Large quantities of H2 are used by the petroleum and chemical industries. The largest application of H2 is for the processing ("upgrading") of fossil fuels, and in the production of ammonia. The key consumers of H2 in the petrochemical plant include hydrodealkylation, hydrodesulfurization, and hydrocracking. H2 has several other important uses. H2 is used as a hydrogenating agent, particularly in increasing the level of saturation of unsaturated fats and oils (found in items such as margarine), and in the production of methanol. It is similarly the source of hydrogen in the manufacture of hydrochloric acid. H2 is used as a reducing agent of metallic ores.

Nitrogen is a strong limiting nutrient in plant growth. Carbon and oxygen are also critical, but are more easily obtained by plants from soil and air. Even though air is 78% nitrogen, atmospheric nitrogen is nutritionally unavailable because nitrogen molecules are held together by strong triple bonds. Nitrogen must be 'fixed', i.e. converted into some bioavailable form, through natural or man-made processes. It was not until the early 20th century that Fritz Haber developed the first practical process to convert atmospheric nitrogen to ammonia, which is nutritionally available.

Fertilizer generated from ammonia produced by the Haber process is estimated to be responsible for sustaining one-third of the Earth's population. It is estimated that half of the protein within human beings is made of nitrogen that was originally fixed by this process; the remainder was produced by nitrogen fixing bacteria and archaea.

Dozens of chemical plants worldwide produce ammonia, consuming more than 1% of all man-made power. Ammonia production is thus a significant component of the world energy budget. Modern ammonia-producing plants depend on industrial hydrogen production to react with atmospheric nitrogen using a magnetite catalyst or over a promoted Fe catalyst under high pressure (100 standard atmospheres (10,000 kPa)) and temperature (450 °C) to form anhydrous liquid ammonia. This step is known as the ammonia synthesis loop (also referred to as the Haber-Bosch process):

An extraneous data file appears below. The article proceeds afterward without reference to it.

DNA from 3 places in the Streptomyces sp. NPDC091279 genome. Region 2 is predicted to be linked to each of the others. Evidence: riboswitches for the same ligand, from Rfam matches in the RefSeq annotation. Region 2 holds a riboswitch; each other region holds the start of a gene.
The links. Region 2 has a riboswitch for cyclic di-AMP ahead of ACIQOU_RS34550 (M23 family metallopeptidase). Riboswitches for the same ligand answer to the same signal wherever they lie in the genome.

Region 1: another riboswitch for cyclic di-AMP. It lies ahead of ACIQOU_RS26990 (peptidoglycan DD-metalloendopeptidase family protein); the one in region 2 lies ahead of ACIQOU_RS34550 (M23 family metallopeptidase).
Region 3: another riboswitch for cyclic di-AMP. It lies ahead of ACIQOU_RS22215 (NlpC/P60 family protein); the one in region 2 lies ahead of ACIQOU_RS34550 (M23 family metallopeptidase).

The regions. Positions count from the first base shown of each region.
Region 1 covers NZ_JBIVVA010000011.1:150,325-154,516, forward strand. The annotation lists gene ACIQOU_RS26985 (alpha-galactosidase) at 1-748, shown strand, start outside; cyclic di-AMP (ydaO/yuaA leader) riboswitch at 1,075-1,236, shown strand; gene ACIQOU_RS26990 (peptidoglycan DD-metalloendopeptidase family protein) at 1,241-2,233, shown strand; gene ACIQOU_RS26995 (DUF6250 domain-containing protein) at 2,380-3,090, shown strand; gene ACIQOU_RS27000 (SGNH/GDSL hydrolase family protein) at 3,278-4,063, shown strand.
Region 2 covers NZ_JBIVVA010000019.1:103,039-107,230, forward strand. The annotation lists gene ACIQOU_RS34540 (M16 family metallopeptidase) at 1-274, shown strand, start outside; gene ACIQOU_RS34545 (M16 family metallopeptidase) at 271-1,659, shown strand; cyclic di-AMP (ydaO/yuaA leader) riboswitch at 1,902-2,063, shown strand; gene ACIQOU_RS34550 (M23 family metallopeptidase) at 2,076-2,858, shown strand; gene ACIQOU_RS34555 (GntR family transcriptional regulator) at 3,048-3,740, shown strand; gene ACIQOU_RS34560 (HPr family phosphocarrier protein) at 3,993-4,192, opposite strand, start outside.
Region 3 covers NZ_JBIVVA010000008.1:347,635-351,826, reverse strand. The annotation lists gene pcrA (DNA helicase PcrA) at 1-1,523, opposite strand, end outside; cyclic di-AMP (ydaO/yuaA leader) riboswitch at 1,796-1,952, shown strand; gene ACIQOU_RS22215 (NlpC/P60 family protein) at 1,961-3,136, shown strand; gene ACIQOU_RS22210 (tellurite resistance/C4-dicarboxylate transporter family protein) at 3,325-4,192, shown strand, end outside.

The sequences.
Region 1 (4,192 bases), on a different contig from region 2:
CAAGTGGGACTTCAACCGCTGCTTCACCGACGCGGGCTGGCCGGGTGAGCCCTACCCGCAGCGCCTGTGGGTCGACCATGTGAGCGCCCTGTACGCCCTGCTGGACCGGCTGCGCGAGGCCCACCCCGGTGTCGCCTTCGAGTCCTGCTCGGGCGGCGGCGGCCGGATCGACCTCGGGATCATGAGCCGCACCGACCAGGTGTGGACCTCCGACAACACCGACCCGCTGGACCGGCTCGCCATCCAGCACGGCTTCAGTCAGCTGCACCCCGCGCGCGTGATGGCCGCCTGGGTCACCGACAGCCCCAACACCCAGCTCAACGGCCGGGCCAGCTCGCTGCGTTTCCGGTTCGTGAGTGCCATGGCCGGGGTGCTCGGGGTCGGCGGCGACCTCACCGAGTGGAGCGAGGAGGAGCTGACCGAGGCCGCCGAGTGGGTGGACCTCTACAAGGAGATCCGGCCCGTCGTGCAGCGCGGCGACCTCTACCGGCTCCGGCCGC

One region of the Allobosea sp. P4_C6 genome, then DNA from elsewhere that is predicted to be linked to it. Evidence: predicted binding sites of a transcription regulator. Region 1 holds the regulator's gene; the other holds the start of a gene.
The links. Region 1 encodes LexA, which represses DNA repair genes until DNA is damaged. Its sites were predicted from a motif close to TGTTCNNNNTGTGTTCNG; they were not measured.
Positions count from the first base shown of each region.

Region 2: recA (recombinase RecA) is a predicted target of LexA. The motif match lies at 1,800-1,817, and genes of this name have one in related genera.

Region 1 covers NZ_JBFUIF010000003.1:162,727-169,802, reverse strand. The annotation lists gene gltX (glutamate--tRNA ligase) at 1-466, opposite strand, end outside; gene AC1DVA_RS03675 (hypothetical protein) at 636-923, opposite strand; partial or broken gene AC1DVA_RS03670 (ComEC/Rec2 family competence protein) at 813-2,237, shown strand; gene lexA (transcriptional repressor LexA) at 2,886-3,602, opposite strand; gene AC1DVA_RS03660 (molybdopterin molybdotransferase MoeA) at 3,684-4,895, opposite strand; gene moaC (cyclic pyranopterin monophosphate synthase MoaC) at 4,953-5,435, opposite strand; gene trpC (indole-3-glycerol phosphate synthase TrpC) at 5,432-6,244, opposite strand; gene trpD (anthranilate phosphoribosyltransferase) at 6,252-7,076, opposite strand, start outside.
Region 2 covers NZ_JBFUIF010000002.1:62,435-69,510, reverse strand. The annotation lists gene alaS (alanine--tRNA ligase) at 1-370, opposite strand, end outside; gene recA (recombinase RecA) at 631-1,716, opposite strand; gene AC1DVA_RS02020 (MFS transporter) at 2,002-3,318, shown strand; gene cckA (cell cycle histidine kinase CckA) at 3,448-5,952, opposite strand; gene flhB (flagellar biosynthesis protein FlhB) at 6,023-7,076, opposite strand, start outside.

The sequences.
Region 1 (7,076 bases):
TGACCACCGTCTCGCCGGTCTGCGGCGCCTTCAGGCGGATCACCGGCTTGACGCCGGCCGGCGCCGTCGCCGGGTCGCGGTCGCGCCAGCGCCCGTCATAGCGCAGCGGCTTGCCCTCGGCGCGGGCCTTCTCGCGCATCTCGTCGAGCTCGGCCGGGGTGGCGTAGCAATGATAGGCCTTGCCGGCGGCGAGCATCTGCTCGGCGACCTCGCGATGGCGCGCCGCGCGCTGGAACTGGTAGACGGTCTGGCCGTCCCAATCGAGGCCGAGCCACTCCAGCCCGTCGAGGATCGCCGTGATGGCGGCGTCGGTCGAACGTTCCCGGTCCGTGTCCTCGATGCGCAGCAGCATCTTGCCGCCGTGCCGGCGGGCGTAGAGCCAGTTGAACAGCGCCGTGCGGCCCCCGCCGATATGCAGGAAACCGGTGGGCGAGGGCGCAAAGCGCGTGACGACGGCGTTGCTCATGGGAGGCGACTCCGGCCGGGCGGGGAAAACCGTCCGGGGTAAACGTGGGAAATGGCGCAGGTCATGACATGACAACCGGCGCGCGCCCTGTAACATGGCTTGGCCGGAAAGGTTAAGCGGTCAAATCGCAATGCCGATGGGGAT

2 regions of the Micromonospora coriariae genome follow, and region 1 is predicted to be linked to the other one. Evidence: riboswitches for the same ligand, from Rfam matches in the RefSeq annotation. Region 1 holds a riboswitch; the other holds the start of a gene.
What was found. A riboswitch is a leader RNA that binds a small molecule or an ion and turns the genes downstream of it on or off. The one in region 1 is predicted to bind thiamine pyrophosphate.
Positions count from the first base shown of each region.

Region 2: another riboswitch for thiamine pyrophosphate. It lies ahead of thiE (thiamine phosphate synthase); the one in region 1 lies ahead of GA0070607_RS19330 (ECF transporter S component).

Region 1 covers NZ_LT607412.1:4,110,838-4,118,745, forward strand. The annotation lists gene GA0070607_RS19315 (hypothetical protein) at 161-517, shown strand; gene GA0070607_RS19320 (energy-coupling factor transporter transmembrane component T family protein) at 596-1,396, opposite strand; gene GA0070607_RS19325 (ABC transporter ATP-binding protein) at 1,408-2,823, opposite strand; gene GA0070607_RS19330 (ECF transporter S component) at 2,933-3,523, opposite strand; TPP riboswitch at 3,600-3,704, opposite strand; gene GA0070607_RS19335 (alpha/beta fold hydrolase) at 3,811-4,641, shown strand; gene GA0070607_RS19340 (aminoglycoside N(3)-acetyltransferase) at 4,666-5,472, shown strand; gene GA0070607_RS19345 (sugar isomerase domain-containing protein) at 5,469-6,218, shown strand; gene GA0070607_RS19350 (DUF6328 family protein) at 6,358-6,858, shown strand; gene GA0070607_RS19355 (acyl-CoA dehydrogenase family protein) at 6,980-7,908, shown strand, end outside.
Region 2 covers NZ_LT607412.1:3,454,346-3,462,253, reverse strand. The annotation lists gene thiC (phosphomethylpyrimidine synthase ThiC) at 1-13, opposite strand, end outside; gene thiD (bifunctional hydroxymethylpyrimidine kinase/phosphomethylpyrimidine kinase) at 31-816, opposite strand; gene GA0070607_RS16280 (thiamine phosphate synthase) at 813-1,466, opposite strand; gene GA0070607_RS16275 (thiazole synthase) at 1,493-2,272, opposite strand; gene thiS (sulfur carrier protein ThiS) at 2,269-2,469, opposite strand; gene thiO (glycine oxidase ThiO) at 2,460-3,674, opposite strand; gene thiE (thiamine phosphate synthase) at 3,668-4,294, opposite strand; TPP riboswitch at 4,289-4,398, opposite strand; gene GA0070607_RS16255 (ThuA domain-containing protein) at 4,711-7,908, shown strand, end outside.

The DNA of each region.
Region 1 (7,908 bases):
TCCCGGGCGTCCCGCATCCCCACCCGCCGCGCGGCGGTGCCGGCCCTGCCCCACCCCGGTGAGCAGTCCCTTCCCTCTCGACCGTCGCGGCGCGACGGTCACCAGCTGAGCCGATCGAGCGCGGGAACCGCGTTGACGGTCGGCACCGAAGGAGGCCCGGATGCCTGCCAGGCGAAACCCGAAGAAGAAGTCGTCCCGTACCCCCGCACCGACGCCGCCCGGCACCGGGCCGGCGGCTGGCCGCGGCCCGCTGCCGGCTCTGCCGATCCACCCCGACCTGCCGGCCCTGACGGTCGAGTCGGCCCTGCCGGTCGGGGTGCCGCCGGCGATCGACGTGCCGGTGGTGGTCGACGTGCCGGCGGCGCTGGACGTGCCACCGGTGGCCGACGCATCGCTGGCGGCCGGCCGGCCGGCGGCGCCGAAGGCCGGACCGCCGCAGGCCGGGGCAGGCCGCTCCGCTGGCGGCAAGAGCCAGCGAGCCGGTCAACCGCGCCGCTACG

3 H2 + N2 ⇄ 2 NH3 (ΔH = -92.4 kJmol-1)

Nitrogen (N2) is very unreactive because the molecules are held together by strong triple bonds. The Haber process relies on catalysts that accelerate the cleavage of this triple bond.

At room temperature, the equilibrium is strongly in favor of ammonia, but the reaction doesn't proceed at a detectable rate. Thus two opposing considerations are relevant to this synthesis. One possible solution is to raise the temperature, but because the reaction is exothermic, the equilibrium quickly becomes quite unfavourable at atmospheric pressure. Low temperatures are not an option since the catalyst requires a temperature of at least 400 °C to be efficient. By increasing the pressure to around 200 atm the equilibrium concentrations are altered to give a profitable yield.

The reaction scheme, involving the heterogeneous catalyst, is believed to involve the following steps:

  1. N2 (g) → N2 (adsorbed)
  2. N2 (adsorbed) → 2 N (adsorbed)
  3. H2(g) → H2 (adsorbed)
  4. H2 (adsorbed) → 2 H (adsorbed)
  5. N (adsorbed) + 3 H (adsorbed) → NH3 (adsorbed)
  6. NH3 (adsorbed) → NH3 (g)
Energy Profile for Haber process

Reaction 5 actually consists of three steps, forming NH, NH2, and then NH3. Experimental evidence suggests that reaction 2 is the slow, rate-determining step. This is not unexpected given that the bond broken, the nitrogen triple bond, is the strongest of the bonds that must be broken.

Return to the course outline or move on to Lecture 4: Oxygen and its compounds.


Much of the information in these course notes has been sourced from Wikipedia under the Creative Commons License.
DNA modelling
'Inorganic Chemistry' - C. Housecroft and A.G. Sharpe, Prentice Hall, 4th Ed., 2012, ISBN13: 978-0273742753, pps 24-27, 43-50, 172-176, 552-558, 299-301, 207-212
'Basic Inorganic Chemistry' - F.A. Cotton, G. Wilkinson and P.L. Gaus, John Wiley and Sons, Inc. 3rd Ed., 1994.
'Introduction to Modern Inorganic Chemistry' - K.M. Mackay, R.A. Mackay and W. Henderson, International Textbook Company, 5th Ed., 1996.